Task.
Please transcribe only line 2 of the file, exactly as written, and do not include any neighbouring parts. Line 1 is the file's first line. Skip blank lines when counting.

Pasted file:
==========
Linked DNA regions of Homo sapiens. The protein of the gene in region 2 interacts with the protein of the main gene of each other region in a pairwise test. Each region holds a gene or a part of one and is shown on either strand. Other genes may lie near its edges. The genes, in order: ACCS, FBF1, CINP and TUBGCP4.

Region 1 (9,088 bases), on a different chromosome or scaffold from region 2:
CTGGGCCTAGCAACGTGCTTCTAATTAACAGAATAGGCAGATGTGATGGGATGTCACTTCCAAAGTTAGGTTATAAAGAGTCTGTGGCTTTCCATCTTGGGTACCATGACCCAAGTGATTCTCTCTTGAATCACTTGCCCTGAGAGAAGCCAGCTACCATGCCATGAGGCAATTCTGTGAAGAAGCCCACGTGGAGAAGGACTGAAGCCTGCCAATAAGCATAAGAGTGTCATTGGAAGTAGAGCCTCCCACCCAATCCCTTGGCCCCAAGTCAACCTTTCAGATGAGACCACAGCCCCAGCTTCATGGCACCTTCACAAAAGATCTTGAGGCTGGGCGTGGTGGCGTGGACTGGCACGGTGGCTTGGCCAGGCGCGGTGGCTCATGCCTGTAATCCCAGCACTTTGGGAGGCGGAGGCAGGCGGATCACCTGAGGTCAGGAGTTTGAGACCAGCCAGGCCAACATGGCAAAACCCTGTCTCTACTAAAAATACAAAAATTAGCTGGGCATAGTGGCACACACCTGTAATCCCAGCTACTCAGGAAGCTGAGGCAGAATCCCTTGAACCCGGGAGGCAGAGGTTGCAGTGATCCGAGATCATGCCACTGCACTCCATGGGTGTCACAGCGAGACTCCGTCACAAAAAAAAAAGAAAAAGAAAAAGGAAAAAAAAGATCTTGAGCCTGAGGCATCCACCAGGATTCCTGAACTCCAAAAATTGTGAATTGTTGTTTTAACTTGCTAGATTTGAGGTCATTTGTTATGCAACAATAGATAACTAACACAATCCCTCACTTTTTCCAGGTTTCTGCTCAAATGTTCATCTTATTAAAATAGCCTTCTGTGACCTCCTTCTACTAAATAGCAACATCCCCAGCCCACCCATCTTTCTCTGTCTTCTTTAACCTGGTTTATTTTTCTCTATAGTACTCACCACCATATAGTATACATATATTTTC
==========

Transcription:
Region 1 (9,088 bases), on a different chromosome or scaffold from region 2: